Background: Although it has been hypothesized that hyperglycemia, hyperinsulinemia, and insulin resistance are involved in the development of pancreatic cancer, results from epidemiologic studies of added sugar intake are inconclusive.
Objective: Our objective was to investigate whether the consumption of total added sugar and sugar-sweetened foods and beverages is associated with pancreatic cancer risk.
Design: In 1995 and 1996, we prospectively examined 487 922 men and women aged 50-71 y and free of cancer and diabetes. Total added dietary sugar intake (in tsp/d; based on the US Department of Agriculture's Pyramid Servings Database) was assessed with a food-frequency questionnaire. Relative risks (RRs) and 95% CIs were calculated with adjustment for total energy and potential confounding factors.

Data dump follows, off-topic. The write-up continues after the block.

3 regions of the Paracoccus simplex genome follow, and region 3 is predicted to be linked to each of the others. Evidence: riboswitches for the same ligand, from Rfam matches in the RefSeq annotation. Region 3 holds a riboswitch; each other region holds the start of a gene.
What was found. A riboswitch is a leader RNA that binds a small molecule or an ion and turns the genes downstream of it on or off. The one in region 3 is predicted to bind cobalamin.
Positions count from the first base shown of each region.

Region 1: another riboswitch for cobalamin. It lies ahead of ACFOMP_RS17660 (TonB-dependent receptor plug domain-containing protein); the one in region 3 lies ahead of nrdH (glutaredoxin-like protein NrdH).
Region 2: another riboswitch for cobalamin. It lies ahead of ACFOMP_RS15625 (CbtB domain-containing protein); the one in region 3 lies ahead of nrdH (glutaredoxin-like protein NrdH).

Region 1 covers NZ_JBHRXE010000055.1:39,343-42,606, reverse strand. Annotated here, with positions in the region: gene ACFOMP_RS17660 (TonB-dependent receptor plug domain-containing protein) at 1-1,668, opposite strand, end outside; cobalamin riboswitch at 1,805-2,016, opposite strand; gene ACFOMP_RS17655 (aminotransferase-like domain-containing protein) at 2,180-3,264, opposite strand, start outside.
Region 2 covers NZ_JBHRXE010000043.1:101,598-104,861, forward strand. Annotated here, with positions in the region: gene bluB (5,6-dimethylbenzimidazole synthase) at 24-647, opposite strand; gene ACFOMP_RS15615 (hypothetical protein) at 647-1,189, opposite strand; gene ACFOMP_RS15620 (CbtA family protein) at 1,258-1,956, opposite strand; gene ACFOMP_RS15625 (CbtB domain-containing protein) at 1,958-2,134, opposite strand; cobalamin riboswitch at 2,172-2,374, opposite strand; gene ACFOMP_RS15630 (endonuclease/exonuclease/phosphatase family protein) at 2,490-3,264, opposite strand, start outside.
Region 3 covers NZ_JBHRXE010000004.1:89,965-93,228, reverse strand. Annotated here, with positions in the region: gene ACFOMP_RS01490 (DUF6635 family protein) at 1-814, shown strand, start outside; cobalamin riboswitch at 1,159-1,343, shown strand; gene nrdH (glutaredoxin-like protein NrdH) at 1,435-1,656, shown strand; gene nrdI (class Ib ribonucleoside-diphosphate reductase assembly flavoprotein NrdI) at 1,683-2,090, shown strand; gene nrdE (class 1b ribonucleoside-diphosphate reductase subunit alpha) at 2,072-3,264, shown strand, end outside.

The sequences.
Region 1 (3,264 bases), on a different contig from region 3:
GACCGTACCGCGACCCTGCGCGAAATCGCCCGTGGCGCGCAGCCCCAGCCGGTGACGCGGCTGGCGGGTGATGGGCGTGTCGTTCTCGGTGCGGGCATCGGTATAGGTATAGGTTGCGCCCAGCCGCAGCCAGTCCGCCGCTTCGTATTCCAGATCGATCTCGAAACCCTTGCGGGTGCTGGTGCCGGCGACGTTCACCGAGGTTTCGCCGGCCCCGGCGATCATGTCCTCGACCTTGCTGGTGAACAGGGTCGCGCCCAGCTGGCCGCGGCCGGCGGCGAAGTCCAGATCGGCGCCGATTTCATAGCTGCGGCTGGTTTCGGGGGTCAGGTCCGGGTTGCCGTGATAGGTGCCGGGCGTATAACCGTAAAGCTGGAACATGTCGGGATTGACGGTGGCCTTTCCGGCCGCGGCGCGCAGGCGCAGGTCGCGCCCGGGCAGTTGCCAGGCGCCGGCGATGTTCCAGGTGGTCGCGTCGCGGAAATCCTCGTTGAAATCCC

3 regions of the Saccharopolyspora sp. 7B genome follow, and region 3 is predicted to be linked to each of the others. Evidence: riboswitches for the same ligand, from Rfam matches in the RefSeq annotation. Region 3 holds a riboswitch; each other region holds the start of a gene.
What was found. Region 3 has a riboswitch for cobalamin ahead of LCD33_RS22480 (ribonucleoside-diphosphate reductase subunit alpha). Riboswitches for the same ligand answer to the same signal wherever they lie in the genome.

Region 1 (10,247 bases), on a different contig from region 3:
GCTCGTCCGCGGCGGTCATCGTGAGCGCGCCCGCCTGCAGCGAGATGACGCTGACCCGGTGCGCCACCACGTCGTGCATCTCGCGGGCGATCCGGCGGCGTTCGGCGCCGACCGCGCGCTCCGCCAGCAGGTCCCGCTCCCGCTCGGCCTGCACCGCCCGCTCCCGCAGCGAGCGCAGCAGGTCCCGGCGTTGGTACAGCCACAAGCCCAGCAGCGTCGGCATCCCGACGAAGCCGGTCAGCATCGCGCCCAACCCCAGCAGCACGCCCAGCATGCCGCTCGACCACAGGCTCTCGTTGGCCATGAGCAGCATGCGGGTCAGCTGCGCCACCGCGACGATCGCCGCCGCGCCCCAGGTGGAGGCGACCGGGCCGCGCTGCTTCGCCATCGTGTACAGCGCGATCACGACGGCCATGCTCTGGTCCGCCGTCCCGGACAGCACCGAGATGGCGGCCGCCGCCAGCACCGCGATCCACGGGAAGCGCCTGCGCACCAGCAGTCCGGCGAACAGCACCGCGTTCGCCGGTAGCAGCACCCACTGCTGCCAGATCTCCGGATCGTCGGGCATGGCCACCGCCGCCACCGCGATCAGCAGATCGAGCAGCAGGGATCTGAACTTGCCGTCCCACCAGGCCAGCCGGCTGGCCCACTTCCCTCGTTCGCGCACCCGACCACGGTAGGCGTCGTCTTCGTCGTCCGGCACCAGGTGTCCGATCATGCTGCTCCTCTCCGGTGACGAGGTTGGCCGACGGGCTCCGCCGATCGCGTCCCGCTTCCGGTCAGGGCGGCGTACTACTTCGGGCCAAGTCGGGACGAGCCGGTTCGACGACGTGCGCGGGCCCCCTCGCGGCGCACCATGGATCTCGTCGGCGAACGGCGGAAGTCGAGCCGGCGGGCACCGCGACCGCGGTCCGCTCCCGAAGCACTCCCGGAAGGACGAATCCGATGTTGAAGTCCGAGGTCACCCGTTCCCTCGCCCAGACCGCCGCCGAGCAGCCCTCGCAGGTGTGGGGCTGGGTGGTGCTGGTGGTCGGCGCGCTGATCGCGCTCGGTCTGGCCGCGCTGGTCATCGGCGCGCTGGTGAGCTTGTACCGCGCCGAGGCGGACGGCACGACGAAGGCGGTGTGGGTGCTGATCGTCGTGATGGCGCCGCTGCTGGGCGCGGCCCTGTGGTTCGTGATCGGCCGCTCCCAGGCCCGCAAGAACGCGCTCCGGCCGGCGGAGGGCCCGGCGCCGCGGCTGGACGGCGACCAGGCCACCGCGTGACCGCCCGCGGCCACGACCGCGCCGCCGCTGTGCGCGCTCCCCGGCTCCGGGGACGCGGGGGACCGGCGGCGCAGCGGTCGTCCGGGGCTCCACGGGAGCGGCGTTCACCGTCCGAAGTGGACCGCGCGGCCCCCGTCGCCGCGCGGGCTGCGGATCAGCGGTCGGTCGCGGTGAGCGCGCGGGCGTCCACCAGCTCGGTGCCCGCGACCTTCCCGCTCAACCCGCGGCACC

Results: During an average 7.2 y of follow-up, 1258 incident pancreatic cancer cases were ascertained. The median intakes for the lowest and highest quintiles of total added sugar intake were 12.6 (3 tsp/d) and 96.2 (22.9 tsp/d) g/d, respectively. No overall greater risk of pancreatic cancer was observed in men or women with high intake of total added sugar or sugar-sweetened foods and beverages. For men and women combined, the multivariate RRs of the highest versus lowest intake categories were 0.85 (95% CI: 0.68, 1.06; P for trend = 0.07) for total added sugar, 1.01 (0.82,1.23; P for trend = 0.58) for sweets, 0.98 (0.82,1.18; P for trend = 0.49) for dairy desserts, 1.12 (0.91,1.39; P for trend = 0.35) for sugar added to coffee and tea, and 1.01 (0.77,1.31; P for trend = 0.76) for regular soft drinks.
Conclusion: Our results do not support the hypothesis that consumption of added sugar or of sugar-sweetened foods and beverages is associated with overall risk of pancreatic cancer.